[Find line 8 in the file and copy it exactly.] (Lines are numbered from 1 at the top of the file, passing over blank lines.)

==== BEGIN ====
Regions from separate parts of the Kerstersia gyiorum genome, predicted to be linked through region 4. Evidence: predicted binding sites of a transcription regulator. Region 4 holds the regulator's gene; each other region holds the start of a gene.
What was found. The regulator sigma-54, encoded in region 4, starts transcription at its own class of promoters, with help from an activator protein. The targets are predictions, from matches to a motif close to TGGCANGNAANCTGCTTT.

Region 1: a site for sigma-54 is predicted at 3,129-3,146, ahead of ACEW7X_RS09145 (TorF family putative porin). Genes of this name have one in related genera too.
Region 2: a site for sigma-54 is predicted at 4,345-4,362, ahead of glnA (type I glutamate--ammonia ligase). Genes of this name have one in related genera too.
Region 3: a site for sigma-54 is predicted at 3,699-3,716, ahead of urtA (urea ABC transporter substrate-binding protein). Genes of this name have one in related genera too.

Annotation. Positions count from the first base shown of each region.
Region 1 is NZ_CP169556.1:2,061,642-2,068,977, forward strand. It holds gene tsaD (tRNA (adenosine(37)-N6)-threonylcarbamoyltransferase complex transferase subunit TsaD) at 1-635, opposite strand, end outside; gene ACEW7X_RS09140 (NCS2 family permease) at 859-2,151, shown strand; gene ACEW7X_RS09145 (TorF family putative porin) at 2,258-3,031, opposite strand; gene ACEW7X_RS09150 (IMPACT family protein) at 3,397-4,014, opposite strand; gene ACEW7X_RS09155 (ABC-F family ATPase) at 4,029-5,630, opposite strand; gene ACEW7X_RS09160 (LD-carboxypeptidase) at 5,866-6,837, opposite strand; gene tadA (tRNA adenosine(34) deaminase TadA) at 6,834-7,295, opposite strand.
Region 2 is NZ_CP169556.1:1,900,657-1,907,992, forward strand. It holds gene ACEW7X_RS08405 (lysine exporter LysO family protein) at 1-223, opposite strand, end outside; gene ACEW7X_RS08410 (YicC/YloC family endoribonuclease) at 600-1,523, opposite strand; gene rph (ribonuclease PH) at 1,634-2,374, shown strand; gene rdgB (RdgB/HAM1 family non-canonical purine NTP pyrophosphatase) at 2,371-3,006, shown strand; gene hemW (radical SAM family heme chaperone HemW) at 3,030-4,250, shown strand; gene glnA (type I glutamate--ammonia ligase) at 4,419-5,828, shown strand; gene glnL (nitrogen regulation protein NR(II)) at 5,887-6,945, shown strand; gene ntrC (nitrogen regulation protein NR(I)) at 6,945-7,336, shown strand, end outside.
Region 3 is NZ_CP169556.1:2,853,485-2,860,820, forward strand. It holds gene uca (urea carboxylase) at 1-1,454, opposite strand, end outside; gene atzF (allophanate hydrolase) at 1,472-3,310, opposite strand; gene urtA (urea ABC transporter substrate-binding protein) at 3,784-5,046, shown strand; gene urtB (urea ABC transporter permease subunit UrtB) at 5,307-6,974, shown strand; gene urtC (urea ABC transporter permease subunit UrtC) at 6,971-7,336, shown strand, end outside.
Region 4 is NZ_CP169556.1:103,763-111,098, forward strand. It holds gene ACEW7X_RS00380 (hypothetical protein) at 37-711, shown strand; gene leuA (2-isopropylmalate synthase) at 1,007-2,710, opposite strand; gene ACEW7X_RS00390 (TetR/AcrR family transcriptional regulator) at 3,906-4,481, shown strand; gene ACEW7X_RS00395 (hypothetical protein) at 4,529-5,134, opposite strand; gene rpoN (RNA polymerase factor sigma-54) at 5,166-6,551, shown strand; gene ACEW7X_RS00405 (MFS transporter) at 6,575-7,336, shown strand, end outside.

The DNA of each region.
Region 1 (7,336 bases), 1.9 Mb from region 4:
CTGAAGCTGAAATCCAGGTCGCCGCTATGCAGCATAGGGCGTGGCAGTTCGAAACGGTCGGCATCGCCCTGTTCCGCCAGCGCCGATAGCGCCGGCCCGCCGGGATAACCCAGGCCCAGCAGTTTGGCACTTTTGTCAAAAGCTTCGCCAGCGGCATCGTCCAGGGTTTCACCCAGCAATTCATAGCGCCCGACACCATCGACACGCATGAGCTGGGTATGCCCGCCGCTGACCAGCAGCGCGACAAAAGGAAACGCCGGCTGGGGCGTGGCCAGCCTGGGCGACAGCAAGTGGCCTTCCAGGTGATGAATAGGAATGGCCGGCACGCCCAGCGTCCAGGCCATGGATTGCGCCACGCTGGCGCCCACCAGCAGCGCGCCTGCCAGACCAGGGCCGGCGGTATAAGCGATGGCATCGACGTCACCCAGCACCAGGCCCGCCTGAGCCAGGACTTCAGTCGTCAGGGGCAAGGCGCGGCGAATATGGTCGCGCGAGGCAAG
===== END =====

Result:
Region 2 is NZ_CP169556.1:1,900,657-1,907,992, forward strand. It holds gene ACEW7X_RS08405 (lysine exporter LysO family protein) at 1-223, opposite strand, end outside; gene ACEW7X_RS08410 (YicC/YloC family endoribonuclease) at 600-1,523, opposite strand; gene rph (ribonuclease PH) at 1,634-2,374, shown strand; gene rdgB (RdgB/HAM1 family non-canonical purine NTP pyrophosphatase) at 2,371-3,006, shown strand; gene hemW (radical SAM family heme chaperone HemW) at 3,030-4,250, shown strand; gene glnA (type I glutamate--ammonia ligase) at 4,419-5,828, shown strand; gene glnL (nitrogen regulation protein NR(II)) at 5,887-6,945, shown strand; gene ntrC (nitrogen regulation protein NR(I)) at 6,945-7,336, shown strand, end outside.